19 Sep 40/20 Vision with Scott Prince
Yes, any game is a 17-man effort, especially at this time of the year. But, believe me, without a ‘7’ who is on his game you may as well stay in the sheds listening to Miley Cyrus.
You often hear: ‘Forwards win the big games’. ‘Defence wins the big games’. ‘Attitude wins the big games’.
All true. But, more than any anything ‘The ‘7’ wins the big games’.
Why? Because that is his job.
It’s his job to have the ball in his hands more than any other player. It’s his job to dictate attack. It’s his job to tactically outmanoeuvre the opposition with his use of the playbook and his kicking game.
When a split second-opening appears, it is his job to capitalise with the right play.
When the team is under the pump they look to him for that spark, because that’s his job.
His job is also to dictate the pace of the game. Don’t look too far ahead. Calmly play out the five tackles in attack and then find the corner. Put the opposition where you want them, not where they want to be. But then hit the accelerator when the time is just right.
Every player has a key role, but the ‘7’ is the conductor. He brings it all together.
If he is playing injured, out of form, lacking confidence, then instead of a beautiful symphony, you end up with a primary school recital.
Every ‘7’ lining up this weekend – Cherry-Evans, Reynolds, Pearce, Soward, Thurston, Hunt, Cronk, Hodkinson – all have the appropriate skill set. They would not be there if they did not.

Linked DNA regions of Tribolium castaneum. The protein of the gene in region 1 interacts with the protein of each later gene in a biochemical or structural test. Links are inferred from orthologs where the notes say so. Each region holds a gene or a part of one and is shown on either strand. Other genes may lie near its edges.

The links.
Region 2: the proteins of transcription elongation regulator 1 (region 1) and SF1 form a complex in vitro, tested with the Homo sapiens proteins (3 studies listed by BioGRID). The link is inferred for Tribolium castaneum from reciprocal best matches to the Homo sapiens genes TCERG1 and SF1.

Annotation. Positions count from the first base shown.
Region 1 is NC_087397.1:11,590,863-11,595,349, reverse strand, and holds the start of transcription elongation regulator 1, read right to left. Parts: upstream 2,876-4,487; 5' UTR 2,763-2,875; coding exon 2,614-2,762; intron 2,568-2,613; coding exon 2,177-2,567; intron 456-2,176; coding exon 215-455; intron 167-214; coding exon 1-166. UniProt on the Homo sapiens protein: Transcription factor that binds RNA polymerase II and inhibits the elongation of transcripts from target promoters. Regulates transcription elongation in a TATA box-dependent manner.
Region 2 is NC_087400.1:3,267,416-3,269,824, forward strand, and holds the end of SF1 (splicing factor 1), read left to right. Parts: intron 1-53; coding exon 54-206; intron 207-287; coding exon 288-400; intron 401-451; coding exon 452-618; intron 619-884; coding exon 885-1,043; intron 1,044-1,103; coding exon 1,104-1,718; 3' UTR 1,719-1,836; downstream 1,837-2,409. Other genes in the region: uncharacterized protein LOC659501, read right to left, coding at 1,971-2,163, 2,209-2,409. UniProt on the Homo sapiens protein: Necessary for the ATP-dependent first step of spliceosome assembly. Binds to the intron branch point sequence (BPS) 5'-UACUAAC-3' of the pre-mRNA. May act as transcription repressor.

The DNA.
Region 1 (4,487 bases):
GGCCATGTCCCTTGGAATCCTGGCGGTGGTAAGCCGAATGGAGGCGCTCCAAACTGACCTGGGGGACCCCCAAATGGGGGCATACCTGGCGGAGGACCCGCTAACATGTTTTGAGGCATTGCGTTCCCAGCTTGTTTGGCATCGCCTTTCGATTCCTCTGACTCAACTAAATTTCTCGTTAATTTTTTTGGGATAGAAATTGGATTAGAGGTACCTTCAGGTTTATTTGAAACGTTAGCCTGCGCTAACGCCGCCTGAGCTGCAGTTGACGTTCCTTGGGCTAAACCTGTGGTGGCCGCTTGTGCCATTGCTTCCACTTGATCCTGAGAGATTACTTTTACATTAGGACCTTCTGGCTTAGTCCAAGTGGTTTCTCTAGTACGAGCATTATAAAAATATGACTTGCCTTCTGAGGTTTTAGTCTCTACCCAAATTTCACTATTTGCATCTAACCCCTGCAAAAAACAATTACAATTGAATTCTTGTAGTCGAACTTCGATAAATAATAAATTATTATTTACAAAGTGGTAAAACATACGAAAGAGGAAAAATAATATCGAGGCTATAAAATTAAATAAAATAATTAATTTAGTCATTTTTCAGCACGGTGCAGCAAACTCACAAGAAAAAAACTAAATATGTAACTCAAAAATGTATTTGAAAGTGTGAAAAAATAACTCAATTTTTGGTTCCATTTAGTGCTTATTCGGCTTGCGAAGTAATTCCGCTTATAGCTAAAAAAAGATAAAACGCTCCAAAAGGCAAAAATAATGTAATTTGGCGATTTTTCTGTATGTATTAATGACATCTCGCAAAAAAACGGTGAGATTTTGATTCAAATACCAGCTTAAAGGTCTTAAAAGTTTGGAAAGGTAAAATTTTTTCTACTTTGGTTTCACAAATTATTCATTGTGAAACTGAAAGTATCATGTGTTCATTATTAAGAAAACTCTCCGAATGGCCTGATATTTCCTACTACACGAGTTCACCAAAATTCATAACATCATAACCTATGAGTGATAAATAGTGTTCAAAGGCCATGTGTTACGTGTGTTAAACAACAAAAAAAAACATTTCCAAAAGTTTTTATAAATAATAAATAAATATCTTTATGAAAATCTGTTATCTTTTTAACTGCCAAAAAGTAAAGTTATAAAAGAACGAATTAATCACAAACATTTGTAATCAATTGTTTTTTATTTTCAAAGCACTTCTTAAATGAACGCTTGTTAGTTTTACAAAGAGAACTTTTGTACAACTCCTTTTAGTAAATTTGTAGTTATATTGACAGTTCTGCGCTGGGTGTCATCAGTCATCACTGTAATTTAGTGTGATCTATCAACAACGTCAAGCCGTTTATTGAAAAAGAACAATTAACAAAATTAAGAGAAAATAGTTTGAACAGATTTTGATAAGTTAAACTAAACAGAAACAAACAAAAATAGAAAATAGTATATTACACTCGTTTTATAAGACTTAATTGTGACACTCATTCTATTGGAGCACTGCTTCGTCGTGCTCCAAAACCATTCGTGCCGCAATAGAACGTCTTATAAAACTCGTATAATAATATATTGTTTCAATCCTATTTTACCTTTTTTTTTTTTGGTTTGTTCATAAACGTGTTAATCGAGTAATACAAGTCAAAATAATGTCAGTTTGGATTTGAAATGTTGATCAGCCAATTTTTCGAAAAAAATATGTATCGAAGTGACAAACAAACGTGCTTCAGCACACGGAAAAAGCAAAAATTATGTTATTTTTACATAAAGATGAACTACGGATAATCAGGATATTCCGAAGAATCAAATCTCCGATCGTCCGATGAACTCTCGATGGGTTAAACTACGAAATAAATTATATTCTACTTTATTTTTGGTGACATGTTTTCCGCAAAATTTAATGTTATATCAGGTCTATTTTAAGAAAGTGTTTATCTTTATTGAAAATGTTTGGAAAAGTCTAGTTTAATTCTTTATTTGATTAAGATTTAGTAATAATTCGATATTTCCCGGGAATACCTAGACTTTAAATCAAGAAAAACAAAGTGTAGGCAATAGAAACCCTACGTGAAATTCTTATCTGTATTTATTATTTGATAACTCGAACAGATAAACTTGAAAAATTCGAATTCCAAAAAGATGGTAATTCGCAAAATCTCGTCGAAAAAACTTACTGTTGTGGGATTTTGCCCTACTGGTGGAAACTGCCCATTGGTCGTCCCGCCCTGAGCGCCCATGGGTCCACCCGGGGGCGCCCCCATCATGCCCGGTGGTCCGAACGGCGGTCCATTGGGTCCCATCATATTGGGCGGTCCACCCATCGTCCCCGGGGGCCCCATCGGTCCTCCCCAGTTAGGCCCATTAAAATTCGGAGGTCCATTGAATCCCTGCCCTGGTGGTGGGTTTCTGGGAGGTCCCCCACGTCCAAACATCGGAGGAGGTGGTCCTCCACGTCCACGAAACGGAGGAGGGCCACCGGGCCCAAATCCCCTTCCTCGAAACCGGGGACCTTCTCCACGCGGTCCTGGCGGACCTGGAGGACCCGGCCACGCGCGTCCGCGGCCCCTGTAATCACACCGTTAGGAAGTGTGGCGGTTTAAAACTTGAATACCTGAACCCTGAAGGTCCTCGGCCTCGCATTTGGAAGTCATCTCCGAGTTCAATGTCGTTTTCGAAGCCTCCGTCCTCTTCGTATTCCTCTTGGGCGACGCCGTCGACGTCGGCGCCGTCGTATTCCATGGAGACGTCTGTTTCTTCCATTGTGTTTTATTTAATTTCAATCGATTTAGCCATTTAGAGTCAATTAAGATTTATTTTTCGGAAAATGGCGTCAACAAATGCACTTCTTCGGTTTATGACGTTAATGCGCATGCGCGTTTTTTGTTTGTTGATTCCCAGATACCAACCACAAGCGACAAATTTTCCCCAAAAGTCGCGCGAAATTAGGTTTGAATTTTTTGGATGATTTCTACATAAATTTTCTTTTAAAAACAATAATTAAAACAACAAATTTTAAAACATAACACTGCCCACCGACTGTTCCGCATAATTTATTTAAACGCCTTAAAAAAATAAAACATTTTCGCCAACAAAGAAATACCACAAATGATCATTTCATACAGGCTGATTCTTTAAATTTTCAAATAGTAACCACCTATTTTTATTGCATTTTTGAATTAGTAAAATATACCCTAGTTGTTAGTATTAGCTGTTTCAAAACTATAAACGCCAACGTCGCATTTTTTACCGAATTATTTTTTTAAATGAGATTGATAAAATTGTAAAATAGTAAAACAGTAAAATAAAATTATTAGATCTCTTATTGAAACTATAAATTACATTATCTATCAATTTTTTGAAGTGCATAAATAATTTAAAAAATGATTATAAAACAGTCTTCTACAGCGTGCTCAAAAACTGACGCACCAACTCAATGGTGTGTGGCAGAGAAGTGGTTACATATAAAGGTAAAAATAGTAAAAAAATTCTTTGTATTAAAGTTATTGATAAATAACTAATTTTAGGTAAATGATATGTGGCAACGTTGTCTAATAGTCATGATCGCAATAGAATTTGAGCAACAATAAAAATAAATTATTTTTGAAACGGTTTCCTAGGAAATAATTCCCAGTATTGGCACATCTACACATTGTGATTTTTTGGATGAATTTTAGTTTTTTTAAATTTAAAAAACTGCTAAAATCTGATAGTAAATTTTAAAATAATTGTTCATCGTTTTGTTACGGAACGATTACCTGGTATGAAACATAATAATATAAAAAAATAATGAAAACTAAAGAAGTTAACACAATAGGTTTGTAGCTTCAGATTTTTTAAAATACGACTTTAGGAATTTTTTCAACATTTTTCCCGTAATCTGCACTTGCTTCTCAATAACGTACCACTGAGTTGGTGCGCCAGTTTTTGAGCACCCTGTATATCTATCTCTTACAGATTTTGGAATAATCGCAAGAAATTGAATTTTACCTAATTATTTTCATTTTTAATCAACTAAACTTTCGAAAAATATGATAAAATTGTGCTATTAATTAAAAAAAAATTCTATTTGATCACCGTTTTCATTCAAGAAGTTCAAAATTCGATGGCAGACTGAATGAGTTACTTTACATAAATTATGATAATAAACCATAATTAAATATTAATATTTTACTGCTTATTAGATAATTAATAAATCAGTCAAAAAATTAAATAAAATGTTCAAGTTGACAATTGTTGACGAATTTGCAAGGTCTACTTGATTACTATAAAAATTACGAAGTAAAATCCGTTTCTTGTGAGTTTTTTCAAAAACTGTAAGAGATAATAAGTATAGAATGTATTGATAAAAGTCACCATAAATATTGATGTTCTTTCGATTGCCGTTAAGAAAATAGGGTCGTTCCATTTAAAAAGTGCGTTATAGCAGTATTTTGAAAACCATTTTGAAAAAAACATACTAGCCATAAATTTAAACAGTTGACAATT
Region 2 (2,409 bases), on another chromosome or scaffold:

But you need more than that.
Be cool: Finals football is a blowtorch and nobody feels it more than the 7. So you need a ‘7’ that remains cool when the heat is on. All eight of the above are pretty cool individuals. But the standout is Cherry-Evans. His demeanour doesn’t change from the first minute to the 80th. Thurston’s calmness has improved a great deal over the past couple of seasons. Seldom do you now see the tiny tantrum. Cronk is in the same category. Age and experience have calmed him.
Consistency: Whether it is a career, a season or 80 minutes, the really good 7s are consistent. For me Thurston, Cronk, Reynolds and Hodkinson are the standouts here. Reynolds and Hodkinson may not have the brilliance of a Pearce or Soward, but nine times out of 10 they will deliver their best game.
Form = confidence: If you have a ‘7’ who is on fire then look out. Pearce is a classic example. Many still have a question mark over the Roosters’ half. But the more times he delivers the smaller that question mark becomes. The halves that are in great form at the moment are Thurston, Pearce and Hunt. For me, form and confidence are the great deciders. If a ‘7’ is playing on self belief then the whole team picks up on that and they become unstoppable.
Team structure: The ‘7’ is the central cog for the team. The other 16 must be doing their job correctly so that everything is in sync. If other players are doing what they are supposed to be doing then the whole machine marches forward. The ‘7’ may be having a blinder, but if others aren’t doing their jobs, the team machine miss-fires and is far less effective.
So there are all the ‘must-haves’ when looking at our finals teams and their ‘7s’. But the two most important elements in the race for the premiership are the 7’s form and team structure.
That is why I believe the standouts for 2014 are the Cowboys and the Roosters. Thurston and Pearce are both brilliant players who are in career-best form right now. They are also each backed by 16 players who have shown in recent weeks that they also are not only running into great form individually, but as a team they are all gelling around the ‘7’.
One final tip for selecting your premiers for 2014. A great indication is final round form.
In fact since 2001, 11 of the 13 successful grand finalists won their last round game. The Tigers of 2005 and Manly (2011) are the two exceptions.
Using that methodology – you can run a line through Manly, Bulldogs, Broncos and Rabbits.